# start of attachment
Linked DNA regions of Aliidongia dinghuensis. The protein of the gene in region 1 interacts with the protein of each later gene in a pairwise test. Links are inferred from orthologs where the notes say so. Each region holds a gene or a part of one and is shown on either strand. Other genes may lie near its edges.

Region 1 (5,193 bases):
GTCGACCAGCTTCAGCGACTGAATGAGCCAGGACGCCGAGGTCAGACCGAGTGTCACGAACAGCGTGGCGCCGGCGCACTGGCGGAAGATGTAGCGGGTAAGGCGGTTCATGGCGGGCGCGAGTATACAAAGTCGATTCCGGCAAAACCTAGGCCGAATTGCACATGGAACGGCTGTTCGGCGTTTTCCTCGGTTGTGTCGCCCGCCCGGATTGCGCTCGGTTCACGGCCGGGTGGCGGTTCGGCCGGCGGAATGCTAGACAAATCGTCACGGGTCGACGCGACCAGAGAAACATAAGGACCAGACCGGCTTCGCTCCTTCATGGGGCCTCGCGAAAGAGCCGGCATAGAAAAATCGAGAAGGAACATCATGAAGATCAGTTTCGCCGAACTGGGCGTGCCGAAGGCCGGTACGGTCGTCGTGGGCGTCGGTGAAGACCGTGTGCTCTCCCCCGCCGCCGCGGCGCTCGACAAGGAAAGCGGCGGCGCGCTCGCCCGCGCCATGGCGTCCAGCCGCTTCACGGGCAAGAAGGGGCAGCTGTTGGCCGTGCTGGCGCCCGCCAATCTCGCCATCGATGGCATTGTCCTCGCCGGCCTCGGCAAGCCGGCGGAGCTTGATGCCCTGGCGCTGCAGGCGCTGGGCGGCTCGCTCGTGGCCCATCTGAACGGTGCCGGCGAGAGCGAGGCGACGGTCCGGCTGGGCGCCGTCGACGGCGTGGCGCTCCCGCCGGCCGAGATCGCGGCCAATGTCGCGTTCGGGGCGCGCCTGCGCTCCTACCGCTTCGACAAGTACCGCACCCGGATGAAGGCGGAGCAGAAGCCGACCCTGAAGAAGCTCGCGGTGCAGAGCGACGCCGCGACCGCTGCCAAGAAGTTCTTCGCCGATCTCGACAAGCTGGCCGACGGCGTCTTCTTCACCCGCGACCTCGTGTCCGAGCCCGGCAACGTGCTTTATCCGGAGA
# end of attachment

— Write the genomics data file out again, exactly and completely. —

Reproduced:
Linked DNA regions of Aliidongia dinghuensis. The protein of the gene in region 1 interacts with the protein of each later gene in a pairwise test. Links are inferred from orthologs where the notes say so. Each region holds a gene or a part of one and is shown on either strand. Other genes may lie near its edges.

Region 1 (5,193 bases):
GTCGACCAGCTTCAGCGACTGAATGAGCCAGGACGCCGAGGTCAGACCGAGTGTCACGAACAGCGTGGCGCCGGCGCACTGGCGGAAGATGTAGCGGGTAAGGCGGTTCATGGCGGGCGCGAGTATACAAAGTCGATTCCGGCAAAACCTAGGCCGAATTGCACATGGAACGGCTGTTCGGCGTTTTCCTCGGTTGTGTCGCCCGCCCGGATTGCGCTCGGTTCACGGCCGGGTGGCGGTTCGGCCGGCGGAATGCTAGACAAATCGTCACGGGTCGACGCGACCAGAGAAACATAAGGACCAGACCGGCTTCGCTCCTTCATGGGGCCTCGCGAAAGAGCCGGCATAGAAAAATCGAGAAGGAACATCATGAAGATCAGTTTCGCCGAACTGGGCGTGCCGAAGGCCGGTACGGTCGTCGTGGGCGTCGGTGAAGACCGTGTGCTCTCCCCCGCCGCCGCGGCGCTCGACAAGGAAAGCGGCGGCGCGCTCGCCCGCGCCATGGCGTCCAGCCGCTTCACGGGCAAGAAGGGGCAGCTGTTGGCCGTGCTGGCGCCCGCCAATCTCGCCATCGATGGCATTGTCCTCGCCGGCCTCGGCAAGCCGGCGGAGCTTGATGCCCTGGCGCTGCAGGCGCTGGGCGGCTCGCTCGTGGCCCATCTGAACGGTGCCGGCGAGAGCGAGGCGACGGTCCGGCTGGGCGCCGTCGACGGCGTGGCGCTCCCGCCGGCCGAGATCGCGGCCAATGTCGCGTTCGGGGCGCGCCTGCGCTCCTACCGCTTCGACAAGTACCGCACCCGGATGAAGGCGGAGCAGAAGCCGACCCTGAAGAAGCTCGCGGTGCAGAGCGACGCCGCGACCGCTGCCAAGAAGTTCTTCGCCGATCTCGACAAGCTGGCCGACGGCGTCTTCTTCACCCGCGACCTCGTGTCCGAGCCCGGCAACGTGCTTTATCCGGAGA